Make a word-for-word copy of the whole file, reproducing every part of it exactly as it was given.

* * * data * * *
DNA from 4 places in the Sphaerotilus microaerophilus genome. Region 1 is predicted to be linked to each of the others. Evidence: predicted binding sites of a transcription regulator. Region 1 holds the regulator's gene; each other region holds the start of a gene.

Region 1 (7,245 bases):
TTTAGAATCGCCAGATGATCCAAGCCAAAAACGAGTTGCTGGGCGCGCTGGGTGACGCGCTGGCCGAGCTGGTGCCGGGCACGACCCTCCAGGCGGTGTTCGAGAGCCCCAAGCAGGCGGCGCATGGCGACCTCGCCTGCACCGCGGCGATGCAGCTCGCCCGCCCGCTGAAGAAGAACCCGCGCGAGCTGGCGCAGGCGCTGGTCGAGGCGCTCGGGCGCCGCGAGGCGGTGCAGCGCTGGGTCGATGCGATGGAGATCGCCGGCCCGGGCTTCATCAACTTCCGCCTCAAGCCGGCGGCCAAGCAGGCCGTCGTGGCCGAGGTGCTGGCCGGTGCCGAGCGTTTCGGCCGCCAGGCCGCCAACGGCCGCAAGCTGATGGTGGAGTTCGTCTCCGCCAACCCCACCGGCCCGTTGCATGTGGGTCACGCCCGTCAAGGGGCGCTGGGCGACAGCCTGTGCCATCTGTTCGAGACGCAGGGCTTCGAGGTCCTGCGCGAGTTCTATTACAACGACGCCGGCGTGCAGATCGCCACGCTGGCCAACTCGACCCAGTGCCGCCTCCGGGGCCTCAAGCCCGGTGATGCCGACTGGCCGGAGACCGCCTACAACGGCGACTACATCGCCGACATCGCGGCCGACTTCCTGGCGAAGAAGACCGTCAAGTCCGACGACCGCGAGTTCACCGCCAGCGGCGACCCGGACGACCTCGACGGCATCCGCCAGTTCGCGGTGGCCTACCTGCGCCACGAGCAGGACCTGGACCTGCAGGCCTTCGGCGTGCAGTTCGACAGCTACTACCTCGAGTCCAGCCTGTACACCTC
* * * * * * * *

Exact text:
DNA from 4 places in the Sphaerotilus microaerophilus genome. Region 1 is predicted to be linked to each of the others. Evidence: predicted binding sites of a transcription regulator. Region 1 holds the regulator's gene; each other region holds the start of a gene.

Region 1 (7,245 bases):
TTTAGAATCGCCAGATGATCCAAGCCAAAAACGAGTTGCTGGGCGCGCTGGGTGACGCGCTGGCCGAGCTGGTGCCGGGCACGACCCTCCAGGCGGTGTTCGAGAGCCCCAAGCAGGCGGCGCATGGCGACCTCGCCTGCACCGCGGCGATGCAGCTCGCCCGCCCGCTGAAGAAGAACCCGCGCGAGCTGGCGCAGGCGCTGGTCGAGGCGCTCGGGCGCCGCGAGGCGGTGCAGCGCTGGGTCGATGCGATGGAGATCGCCGGCCCGGGCTTCATCAACTTCCGCCTCAAGCCGGCGGCCAAGCAGGCCGTCGTGGCCGAGGTGCTGGCCGGTGCCGAGCGTTTCGGCCGCCAGGCCGCCAACGGCCGCAAGCTGATGGTGGAGTTCGTCTCCGCCAACCCCACCGGCCCGTTGCATGTGGGTCACGCCCGTCAAGGGGCGCTGGGCGACAGCCTGTGCCATCTGTTCGAGACGCAGGGCTTCGAGGTCCTGCGCGAGTTCTATTACAACGACGCCGGCGTGCAGATCGCCACGCTGGCCAACTCGACCCAGTGCCGCCTCCGGGGCCTCAAGCCCGGTGATGCCGACTGGCCGGAGACCGCCTACAACGGCGACTACATCGCCGACATCGCGGCCGACTTCCTGGCGAAGAAGACCGTCAAGTCCGACGACCGCGAGTTCACCGCCAGCGGCGACCCGGACGACCTCGACGGCATCCGCCAGTTCGCGGTGGCCTACCTGCGCCACGAGCAGGACCTGGACCTGCAGGCCTTCGGCGTGCAGTTCGACAGCTACTACCTCGAGTCCAGCCTGTACACCTC